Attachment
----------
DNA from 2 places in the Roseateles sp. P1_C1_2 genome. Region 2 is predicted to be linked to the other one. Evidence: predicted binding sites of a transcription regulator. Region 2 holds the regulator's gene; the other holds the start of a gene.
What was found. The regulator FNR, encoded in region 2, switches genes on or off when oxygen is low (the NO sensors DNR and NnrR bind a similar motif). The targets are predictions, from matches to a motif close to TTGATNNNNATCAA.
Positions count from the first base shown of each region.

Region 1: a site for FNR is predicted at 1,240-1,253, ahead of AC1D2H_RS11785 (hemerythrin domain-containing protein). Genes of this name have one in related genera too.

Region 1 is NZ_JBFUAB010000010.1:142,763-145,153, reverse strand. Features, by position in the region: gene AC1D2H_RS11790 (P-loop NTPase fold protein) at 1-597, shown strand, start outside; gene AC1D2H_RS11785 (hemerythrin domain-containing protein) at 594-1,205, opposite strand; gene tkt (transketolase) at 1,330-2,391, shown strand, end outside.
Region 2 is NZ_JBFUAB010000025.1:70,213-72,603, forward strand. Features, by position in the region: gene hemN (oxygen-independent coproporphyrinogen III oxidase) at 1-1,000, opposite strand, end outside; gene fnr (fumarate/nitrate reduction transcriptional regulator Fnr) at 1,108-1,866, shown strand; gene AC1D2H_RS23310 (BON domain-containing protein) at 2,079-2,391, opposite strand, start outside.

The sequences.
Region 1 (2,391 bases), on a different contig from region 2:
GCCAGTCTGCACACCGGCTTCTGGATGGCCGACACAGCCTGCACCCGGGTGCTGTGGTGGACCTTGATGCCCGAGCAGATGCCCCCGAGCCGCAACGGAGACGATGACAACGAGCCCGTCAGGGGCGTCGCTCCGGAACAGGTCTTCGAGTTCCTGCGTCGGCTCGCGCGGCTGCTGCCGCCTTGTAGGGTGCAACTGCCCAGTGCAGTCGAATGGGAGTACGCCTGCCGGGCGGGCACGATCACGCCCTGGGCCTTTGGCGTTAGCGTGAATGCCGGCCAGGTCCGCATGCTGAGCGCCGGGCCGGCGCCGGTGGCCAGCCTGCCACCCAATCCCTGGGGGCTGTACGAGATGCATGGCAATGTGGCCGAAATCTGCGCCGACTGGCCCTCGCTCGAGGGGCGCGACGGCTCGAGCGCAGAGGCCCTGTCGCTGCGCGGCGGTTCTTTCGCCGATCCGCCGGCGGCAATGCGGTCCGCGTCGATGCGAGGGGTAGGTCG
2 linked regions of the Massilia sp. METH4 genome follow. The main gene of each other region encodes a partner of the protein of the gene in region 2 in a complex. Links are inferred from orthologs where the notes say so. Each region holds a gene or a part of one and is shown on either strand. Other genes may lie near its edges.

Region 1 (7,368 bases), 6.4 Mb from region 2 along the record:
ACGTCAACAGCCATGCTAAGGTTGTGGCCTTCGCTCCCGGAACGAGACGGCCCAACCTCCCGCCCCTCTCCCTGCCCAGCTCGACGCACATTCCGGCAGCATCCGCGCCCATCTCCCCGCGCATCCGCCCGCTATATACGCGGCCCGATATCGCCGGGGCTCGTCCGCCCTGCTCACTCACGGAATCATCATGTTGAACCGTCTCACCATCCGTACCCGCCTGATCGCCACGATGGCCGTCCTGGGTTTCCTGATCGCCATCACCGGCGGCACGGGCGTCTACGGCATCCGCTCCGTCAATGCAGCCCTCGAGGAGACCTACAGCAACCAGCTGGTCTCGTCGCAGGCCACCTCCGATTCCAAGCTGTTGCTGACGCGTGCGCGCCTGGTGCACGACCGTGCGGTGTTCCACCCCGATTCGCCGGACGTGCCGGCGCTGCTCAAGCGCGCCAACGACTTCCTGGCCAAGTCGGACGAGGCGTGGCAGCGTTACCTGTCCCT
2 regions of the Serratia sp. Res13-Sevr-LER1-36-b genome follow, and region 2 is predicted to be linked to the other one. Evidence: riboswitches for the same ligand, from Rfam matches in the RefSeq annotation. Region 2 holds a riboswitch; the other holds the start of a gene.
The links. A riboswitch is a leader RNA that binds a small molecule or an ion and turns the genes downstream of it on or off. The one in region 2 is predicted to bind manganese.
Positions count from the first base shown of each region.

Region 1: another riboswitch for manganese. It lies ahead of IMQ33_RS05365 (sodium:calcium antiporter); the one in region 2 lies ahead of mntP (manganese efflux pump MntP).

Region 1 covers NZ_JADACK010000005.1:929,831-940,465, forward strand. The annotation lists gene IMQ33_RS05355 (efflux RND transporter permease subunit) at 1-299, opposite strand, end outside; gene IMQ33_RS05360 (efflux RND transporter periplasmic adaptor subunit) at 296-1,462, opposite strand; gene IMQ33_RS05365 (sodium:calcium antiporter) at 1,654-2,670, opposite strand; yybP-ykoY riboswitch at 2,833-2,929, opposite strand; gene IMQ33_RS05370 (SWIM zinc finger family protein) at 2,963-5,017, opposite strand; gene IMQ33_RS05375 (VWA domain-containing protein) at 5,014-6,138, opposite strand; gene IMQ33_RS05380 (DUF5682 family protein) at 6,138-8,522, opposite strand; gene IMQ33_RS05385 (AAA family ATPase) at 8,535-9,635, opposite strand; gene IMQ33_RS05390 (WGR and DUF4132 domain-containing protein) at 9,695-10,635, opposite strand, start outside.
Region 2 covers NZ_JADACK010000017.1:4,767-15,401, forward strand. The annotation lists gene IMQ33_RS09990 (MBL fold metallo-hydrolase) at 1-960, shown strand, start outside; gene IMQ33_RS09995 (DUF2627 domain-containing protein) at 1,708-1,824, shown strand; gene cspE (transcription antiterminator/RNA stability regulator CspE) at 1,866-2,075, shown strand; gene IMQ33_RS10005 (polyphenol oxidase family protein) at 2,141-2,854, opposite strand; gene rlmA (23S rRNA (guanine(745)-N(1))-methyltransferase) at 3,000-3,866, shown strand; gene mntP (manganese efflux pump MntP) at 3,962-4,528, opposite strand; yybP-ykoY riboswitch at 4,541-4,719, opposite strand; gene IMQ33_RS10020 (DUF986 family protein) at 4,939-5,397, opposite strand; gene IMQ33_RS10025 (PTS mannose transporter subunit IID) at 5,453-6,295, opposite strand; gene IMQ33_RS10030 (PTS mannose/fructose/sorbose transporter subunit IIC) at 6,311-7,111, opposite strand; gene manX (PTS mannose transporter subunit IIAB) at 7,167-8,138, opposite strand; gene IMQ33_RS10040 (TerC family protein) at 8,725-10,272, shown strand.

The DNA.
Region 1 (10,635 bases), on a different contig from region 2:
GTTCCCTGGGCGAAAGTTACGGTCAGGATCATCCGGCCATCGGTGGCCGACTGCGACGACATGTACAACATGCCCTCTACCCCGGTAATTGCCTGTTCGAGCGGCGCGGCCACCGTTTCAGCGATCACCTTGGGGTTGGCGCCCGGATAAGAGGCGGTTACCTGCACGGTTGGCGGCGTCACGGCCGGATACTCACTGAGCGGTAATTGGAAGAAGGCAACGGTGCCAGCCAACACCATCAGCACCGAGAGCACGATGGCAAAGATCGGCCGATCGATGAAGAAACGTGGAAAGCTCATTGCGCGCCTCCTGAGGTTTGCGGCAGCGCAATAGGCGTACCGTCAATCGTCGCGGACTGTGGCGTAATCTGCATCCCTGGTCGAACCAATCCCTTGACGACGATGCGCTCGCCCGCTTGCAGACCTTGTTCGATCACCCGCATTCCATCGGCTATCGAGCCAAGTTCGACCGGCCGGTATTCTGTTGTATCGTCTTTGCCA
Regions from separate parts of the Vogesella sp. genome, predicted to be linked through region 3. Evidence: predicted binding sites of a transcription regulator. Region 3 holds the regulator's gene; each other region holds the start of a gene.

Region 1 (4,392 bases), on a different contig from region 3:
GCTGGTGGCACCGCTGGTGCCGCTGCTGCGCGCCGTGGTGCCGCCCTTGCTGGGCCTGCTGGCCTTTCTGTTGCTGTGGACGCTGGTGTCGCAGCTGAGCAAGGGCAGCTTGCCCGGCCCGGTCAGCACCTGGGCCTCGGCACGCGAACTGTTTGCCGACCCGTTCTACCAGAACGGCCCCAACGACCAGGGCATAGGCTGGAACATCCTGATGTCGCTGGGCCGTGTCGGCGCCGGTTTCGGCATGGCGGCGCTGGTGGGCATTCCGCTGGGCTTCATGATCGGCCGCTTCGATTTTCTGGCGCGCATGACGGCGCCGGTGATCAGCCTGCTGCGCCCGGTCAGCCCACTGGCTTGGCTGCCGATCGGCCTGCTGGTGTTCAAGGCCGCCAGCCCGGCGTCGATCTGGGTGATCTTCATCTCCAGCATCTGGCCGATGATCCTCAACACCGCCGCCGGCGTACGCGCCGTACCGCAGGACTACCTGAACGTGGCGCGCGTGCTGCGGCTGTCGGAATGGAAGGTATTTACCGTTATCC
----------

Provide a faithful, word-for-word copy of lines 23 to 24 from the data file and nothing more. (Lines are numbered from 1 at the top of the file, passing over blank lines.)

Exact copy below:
Region 1 (4,392 bases), on a different contig from region 3:
GCTGGTGGCACCGCTGGTGCCGCTGCTGCGCGCCGTGGTGCCGCCCTTGCTGGGCCTGCTGGCCTTTCTGTTGCTGTGGACGCTGGTGTCGCAGCTGAGCAAGGGCAGCTTGCCCGGCCCGGTCAGCACCTGGGCCTCGGCACGCGAACTGTTTGCCGACCCGTTCTACCAGAACGGCCCCAACGACCAGGGCATAGGCTGGAACATCCTGATGTCGCTGGGCCGTGTCGGCGCCGGTTTCGGCATGGCGGCGCTGGTGGGCATTCCGCTGGGCTTCATGATCGGCCGCTTCGATTTTCTGGCGCGCATGACGGCGCCGGTGATCAGCCTGCTGCGCCCGGTCAGCCCACTGGCTTGGCTGCCGATCGGCCTGCTGGTGTTCAAGGCCGCCAGCCCGGCGTCGATCTGGGTGATCTTCATCTCCAGCATCTGGCCGATGATCCTCAACACCGCCGCCGGCGTACGCGCCGTACCGCAGGACTACCTGAACGTGGCGCGCGTGCTGCGGCTGTCGGAATGGAAGGTATTTACCGTTATCC